claim "product differentiation". I usually pacify them with a new
    acronym or metaphor.

    >Don't get me started on what Broadband used to mean :-)

    An all womens rock band. Is there another definition?

    >However AIUI a 'bridge' should be joining two networks together, but not
    >dealing directly with any single end station, whereas an Access Point should
    >allow one or more end stations to join a network.

    Nope. Network means layer 3 IP in my book and an access point does
    nothing on layer 3. Without a layer 3 protocol, such as IP, you don't
    have a network to join. Connecting two networks with a bridge
    (wireless or otherwise) simply expands the size of the network.
    That's another reason for the term "transparent bridge", which implies
    that it's transparent to any nonsense that gets done on the IP layer.
    Therefore, the netmask, broadcast address, and perhaps the default
    gateway are the same on both sides of the bridge.

    >So in wireless terms I think that the device is an AP if it connects to
    >another radio device and only passes traffic to that device intended for
    >that directly connected radio device.

    Well, yes. However, you left out the decision criteria. It's a
    bridge if it makes that decision based upon the layer 2 MAC address.

    >It is a bridge if it passes traffic to a directly connected radio device
    >which is intended for other devices which sit beyond that directly connected
    >radio device.

    That's too broad a definition. It includes wireless repeaters, ad-hoc
    networks, and wireless routers, which are not really wireless bridges.

    >Of course, an AP is a MAC level bridge between radio and Ethernet.
    >AFAIK the 'bridge' function in the naming is for radio<->radio bridging.
    >Confused?
    >Welcome!

    Nope. I'm not confused. However, I will admit that there are no
    clear cut distinctions between the way manufacturers use the terms
    repeater, hub, brouter, bridge, router, gateway, wireless switch, and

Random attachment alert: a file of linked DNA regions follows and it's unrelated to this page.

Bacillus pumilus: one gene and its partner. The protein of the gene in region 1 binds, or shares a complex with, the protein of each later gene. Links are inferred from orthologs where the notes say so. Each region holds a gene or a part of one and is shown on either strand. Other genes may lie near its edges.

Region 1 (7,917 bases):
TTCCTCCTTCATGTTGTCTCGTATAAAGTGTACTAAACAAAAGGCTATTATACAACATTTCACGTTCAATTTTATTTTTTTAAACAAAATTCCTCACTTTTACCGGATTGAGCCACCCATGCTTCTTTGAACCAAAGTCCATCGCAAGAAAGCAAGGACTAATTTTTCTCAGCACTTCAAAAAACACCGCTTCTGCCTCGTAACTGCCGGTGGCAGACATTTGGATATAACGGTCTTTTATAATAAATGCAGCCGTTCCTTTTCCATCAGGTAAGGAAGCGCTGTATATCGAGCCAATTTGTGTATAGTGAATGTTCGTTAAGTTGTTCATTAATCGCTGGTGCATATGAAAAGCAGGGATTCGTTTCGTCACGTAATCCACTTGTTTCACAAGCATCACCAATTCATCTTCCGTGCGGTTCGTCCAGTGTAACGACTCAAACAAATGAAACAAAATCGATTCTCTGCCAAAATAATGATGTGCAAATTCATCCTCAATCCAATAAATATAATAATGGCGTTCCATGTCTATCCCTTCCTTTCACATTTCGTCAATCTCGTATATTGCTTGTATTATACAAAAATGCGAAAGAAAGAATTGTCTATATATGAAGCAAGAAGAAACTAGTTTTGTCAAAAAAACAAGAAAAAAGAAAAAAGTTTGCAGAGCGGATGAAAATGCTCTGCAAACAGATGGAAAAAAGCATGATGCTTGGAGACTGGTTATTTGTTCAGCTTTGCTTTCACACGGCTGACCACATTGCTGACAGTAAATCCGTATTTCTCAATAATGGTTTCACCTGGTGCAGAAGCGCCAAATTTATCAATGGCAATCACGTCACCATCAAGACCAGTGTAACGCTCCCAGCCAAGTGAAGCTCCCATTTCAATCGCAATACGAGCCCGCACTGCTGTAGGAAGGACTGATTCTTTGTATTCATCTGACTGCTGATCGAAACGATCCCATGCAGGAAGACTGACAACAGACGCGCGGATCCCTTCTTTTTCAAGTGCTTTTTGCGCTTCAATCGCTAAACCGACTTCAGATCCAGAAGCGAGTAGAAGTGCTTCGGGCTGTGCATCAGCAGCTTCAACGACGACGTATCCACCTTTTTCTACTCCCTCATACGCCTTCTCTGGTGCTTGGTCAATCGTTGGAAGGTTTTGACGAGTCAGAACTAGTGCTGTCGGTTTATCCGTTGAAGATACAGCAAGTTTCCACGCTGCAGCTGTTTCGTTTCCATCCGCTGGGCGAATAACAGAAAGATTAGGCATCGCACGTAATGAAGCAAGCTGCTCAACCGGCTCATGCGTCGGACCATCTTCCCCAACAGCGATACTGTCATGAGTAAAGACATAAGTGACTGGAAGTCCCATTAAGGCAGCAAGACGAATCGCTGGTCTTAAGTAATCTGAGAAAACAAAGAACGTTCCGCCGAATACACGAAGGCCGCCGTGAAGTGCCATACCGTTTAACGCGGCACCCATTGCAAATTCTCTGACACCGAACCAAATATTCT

access point. There's lots of abuse and plenty of overlap to confuse
    everyone. I like to think of myself as part of the solution instead
    of part of the problem.

    >Cheers
    >Dave R


    --
    Jeff Liebermann jeffl@comix.santa-cruz.ca.us
    150 Felker St #D http://www.LearnByDestroying.com
    Santa Cruz CA 95060 AE6KS 831-336-2558
  15. Archived from groups: alt.internet.wireless (More info?)

    "Phil Schuman" <pschuman_NO_SPAM_ME@interserv.com> wrote in message news:<uKEOc.1288$hI.265639@newssvr28.news.prodigy.com>...

    > In talking, we could not understand the difference
    > between a wireless "access point" vs a "bridge" ??
    > ie - Linksys WAP11 vs Linksys WET11 ??
    > Both seem to support wirless + multiple wired devices ?

    Much frenzied discussion of the proper sanctified usage of network
    vocabulary aside, here's the answer to the specific question you're
    asking:

    In common wireless usage, a "bridge" is a device which will permit you
    to establish a wireless connection between two physically-isolated
    wired networks. A non-bridging access point will allow association of
    wireless users, but will generally not allow you to connect to a
    remote wired network.

    i.e., if you have one PC in your living room, and you want a wireless
    link to your computer room, just set up an access point. On the other
    hand, if you have 4 PCs on a mini-hub in your living room, and you
    want a wireless connection that all of them can share, you'll need a
    pair of bridges. (Or, one bridge and one access point, depending on
    the specific models involved, but at least one bridge in any case.)

    -Gabriel